When the body falls out of balance it disrupts the functional systems that help it maintain equilibrium. Acupuncture is the application of fine needles to stimulate certain points and channels in order to help re-balance and harmonize these systems. If you are uncomfortable about the use of needles, that's OK; I am experienced in the art of acupressure and tuina, or Chinese medical massage.
Cupping and Guasha are other therapeutic modalities that fall within East Asian Medical practices. Cupping has been making waves in the therapeutic world after the 2016 summer Olympics for its effectiveness in treating skeleto-muscular pain and aiding in post-workout recovery time. Guasha is a similar technique that helps breakdown scar tissue and invigorate the target area with fresh blood to promote healing in old injuries.
Self-cultivation and mind-body practices are powerful tools to help reduce stress and pain, get exercise, and increase concentration. Taiji Qigong focuses on coordinating our breath through different movements and postures. This helps to settle the mind, bring awareness back to the body, open up painful joints, increase flexibility, loosen tight muscles, and increase blood circulation throughout the body.
Chronic pain significantly reduces the quality of life of an individual. From debilitating headaches and migraines, dull and constant low back pain, stiff neck, knee degeneration and arthritis, to carpal tunnel and plantar fasciitis - acupuncture can help. Most pain is caused by stagnation, or a build-up of cellular waste material, within the metabolic pathways (or channels) surrounding various tissues. Acupuncture reduces pain by opening and regulating these channels to promote the body's natural ability to heal itself.
In this day and age, stress factors are at an all-time high and stress-related illnesses, such as: IBS, high blood pressure and heart disease, nausea, anxiety, etc, are becoming more and more prevalent. Chronic stress causes an imbalance in our autonomic nervous system by constantly triggering our fight-or-flight response leaving us in a constantly excited state. Acupuncture can help down-regulate this over-stimulation by activating the parasympathetic nervous system, or the body's rest-and-digest response.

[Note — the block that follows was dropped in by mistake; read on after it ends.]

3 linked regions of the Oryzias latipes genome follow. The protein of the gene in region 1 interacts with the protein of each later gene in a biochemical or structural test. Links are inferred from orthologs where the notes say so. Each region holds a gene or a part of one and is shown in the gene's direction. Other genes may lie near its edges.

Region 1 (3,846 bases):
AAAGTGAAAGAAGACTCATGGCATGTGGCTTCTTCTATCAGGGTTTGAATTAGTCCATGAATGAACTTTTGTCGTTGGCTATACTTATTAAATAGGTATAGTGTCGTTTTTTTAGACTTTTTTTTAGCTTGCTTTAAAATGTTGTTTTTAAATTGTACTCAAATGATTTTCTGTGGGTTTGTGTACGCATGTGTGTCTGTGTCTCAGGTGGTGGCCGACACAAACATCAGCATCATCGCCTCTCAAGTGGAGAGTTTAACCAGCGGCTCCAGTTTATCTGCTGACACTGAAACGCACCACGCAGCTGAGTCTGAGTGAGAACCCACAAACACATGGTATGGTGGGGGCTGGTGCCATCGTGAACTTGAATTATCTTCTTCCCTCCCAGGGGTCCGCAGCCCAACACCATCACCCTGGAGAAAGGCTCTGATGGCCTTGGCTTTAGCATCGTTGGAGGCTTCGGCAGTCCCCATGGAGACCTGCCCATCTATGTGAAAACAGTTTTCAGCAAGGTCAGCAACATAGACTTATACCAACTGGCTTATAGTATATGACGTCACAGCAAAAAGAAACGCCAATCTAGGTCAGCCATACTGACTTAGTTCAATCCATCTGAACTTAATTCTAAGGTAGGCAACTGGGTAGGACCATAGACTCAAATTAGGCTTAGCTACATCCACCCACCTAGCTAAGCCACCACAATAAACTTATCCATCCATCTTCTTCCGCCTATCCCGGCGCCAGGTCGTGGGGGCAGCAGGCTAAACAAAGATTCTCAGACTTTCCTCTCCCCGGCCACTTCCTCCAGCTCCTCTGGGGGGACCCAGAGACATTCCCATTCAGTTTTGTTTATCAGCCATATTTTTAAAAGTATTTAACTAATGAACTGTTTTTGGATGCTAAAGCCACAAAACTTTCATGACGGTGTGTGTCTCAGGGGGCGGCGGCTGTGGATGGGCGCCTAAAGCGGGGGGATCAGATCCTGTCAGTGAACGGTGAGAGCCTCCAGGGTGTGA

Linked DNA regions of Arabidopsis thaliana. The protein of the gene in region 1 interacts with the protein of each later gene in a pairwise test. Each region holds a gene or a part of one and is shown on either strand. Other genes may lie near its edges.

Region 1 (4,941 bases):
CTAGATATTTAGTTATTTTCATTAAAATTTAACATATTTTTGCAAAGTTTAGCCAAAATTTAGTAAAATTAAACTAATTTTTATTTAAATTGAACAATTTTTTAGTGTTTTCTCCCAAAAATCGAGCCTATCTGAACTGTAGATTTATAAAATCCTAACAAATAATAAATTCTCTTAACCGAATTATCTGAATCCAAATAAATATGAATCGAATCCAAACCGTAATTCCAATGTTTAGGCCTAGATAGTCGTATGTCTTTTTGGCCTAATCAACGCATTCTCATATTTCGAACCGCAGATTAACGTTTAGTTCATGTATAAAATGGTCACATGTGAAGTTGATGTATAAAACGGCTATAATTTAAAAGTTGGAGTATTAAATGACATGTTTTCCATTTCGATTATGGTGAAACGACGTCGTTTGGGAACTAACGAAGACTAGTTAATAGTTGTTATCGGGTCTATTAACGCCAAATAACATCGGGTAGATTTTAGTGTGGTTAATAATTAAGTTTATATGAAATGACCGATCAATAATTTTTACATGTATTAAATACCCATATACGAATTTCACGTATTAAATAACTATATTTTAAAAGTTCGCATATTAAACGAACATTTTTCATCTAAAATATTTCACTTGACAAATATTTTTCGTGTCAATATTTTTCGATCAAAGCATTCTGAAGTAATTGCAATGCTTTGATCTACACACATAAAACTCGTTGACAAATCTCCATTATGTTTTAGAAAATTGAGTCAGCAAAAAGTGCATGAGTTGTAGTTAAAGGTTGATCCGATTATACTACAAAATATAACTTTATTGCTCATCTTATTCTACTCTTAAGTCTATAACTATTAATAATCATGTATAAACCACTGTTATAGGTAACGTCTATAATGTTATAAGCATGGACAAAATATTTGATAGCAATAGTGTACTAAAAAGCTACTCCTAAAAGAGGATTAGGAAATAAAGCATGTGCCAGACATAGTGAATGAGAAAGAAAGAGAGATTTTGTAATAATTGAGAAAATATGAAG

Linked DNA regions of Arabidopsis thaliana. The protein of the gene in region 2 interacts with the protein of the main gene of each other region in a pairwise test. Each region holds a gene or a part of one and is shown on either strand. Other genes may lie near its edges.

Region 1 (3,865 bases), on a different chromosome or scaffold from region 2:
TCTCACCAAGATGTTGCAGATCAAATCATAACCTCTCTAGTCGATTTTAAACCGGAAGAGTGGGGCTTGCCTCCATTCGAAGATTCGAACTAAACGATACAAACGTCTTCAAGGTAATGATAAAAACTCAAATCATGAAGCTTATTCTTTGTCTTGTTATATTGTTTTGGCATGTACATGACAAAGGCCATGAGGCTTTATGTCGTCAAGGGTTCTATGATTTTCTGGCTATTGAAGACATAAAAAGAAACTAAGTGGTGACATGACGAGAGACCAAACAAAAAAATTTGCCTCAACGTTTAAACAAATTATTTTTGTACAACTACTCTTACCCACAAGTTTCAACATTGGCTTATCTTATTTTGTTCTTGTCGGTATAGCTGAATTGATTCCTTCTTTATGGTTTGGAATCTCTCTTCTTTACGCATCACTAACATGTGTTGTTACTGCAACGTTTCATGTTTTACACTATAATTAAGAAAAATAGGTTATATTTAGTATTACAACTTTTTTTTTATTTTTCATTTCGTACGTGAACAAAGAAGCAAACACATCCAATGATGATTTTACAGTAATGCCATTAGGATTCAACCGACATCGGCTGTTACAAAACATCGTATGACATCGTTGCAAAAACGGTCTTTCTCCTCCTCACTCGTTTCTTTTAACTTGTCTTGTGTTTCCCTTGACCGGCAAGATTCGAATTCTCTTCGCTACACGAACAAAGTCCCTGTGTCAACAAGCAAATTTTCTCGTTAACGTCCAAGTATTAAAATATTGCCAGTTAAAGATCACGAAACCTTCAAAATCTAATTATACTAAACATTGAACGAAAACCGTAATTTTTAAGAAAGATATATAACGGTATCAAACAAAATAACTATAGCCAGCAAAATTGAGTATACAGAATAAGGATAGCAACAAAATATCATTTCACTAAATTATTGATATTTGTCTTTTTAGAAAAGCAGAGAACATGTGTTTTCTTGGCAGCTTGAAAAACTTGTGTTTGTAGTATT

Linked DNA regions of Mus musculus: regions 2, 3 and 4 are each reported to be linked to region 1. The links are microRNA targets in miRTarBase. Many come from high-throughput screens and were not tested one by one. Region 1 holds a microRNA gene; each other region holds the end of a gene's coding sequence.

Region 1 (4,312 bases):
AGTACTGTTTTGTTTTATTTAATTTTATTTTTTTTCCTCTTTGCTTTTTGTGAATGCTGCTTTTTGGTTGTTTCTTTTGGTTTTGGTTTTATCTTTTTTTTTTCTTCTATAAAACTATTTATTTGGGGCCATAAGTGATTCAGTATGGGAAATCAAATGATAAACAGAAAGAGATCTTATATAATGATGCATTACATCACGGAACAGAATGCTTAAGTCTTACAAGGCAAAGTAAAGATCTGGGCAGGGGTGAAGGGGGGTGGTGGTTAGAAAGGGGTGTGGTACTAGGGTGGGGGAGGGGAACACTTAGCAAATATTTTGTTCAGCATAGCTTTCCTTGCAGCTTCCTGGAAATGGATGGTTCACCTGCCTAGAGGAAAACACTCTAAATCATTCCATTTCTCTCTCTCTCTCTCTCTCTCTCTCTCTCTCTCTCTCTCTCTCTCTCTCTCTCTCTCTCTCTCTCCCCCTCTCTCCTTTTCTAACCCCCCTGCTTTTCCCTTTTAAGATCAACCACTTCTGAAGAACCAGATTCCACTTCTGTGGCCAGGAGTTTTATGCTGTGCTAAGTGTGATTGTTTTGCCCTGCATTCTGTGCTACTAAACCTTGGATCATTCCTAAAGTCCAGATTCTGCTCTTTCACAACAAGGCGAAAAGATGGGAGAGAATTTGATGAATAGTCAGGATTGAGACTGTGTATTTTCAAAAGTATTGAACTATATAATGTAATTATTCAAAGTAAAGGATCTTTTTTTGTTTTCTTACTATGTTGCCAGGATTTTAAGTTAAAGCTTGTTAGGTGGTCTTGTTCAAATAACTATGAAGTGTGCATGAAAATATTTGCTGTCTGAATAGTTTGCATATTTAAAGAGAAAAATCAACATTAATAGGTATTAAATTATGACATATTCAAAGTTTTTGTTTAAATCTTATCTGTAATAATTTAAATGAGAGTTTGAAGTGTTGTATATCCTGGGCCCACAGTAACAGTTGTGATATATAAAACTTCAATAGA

Insomnia and restless sleep are huge contributors to fatigue, lack of motivation, trouble concentrating, and an inability to heal. By improving our quality of rest, we can begin improving our quality of life. More often than not, trouble falling asleep and staying asleep is due to an inability to wind down at the end of the day. For better sleep, a combination of acupuncture and qigong breathing techniques can be used to calm and center yourself before bedtime, helping to reduce the number of restless nights waiting to fall asleep.
You can't optimize health and wellness without addressing diet and digestion. Our bodies run off the nutrients we get from food, so if we aren't eating right or if our bodies aren't digesting the food properly, our ability to heal ourselves becomes compromised. While a proper diet has more to do with the individual, acupuncture can help improve digestion by regulating appetite, increasing peristalsis, and stimulating the parasympathetic nervous system.